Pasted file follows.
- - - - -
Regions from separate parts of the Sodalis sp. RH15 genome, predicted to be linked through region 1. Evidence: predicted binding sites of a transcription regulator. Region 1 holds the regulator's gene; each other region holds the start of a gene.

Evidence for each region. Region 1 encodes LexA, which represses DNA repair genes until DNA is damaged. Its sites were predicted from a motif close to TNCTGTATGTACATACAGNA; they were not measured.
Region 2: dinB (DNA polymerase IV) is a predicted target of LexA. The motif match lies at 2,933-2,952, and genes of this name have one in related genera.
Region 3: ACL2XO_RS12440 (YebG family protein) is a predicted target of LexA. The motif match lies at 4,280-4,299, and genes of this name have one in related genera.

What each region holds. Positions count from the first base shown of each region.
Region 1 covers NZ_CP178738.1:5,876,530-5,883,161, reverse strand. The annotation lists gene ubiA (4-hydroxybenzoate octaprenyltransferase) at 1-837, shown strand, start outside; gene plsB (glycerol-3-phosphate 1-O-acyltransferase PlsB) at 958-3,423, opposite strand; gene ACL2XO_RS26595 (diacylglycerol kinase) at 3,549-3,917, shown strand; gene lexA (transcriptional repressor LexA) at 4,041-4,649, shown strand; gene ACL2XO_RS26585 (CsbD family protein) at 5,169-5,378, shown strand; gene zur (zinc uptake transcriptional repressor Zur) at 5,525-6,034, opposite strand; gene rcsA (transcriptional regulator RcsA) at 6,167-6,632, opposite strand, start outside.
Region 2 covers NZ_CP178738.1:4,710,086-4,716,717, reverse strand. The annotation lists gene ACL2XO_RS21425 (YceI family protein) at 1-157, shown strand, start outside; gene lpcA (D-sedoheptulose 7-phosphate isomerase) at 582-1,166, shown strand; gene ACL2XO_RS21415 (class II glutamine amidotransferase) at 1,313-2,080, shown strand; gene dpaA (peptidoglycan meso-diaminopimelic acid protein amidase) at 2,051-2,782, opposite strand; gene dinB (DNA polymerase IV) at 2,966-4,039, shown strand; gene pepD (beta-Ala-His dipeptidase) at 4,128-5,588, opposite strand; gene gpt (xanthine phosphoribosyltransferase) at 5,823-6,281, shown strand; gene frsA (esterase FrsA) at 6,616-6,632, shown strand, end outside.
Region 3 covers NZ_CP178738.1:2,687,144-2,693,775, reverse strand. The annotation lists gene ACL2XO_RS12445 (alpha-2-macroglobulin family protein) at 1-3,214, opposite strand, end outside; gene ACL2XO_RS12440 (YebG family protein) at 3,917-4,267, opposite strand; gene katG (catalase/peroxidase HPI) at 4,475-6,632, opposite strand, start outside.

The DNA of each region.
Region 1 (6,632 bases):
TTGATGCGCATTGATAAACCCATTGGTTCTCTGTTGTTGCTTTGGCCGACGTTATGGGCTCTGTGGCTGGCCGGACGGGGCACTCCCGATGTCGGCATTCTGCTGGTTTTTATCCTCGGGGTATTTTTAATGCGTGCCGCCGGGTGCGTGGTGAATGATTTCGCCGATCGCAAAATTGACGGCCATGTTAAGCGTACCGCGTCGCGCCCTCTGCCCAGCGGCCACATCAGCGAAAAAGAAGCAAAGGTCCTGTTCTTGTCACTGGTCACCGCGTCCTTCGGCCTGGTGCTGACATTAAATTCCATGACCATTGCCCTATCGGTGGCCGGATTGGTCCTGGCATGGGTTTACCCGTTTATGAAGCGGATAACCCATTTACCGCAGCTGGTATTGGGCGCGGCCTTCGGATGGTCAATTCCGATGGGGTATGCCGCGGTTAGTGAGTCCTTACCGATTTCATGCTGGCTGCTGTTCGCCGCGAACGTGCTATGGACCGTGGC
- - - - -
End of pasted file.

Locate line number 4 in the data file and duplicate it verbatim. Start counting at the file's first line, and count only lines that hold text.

Region 3: ACL2XO_RS12440 (YebG family protein) is a predicted target of LexA. The motif match lies at 4,280-4,299, and genes of this name have one in related genera.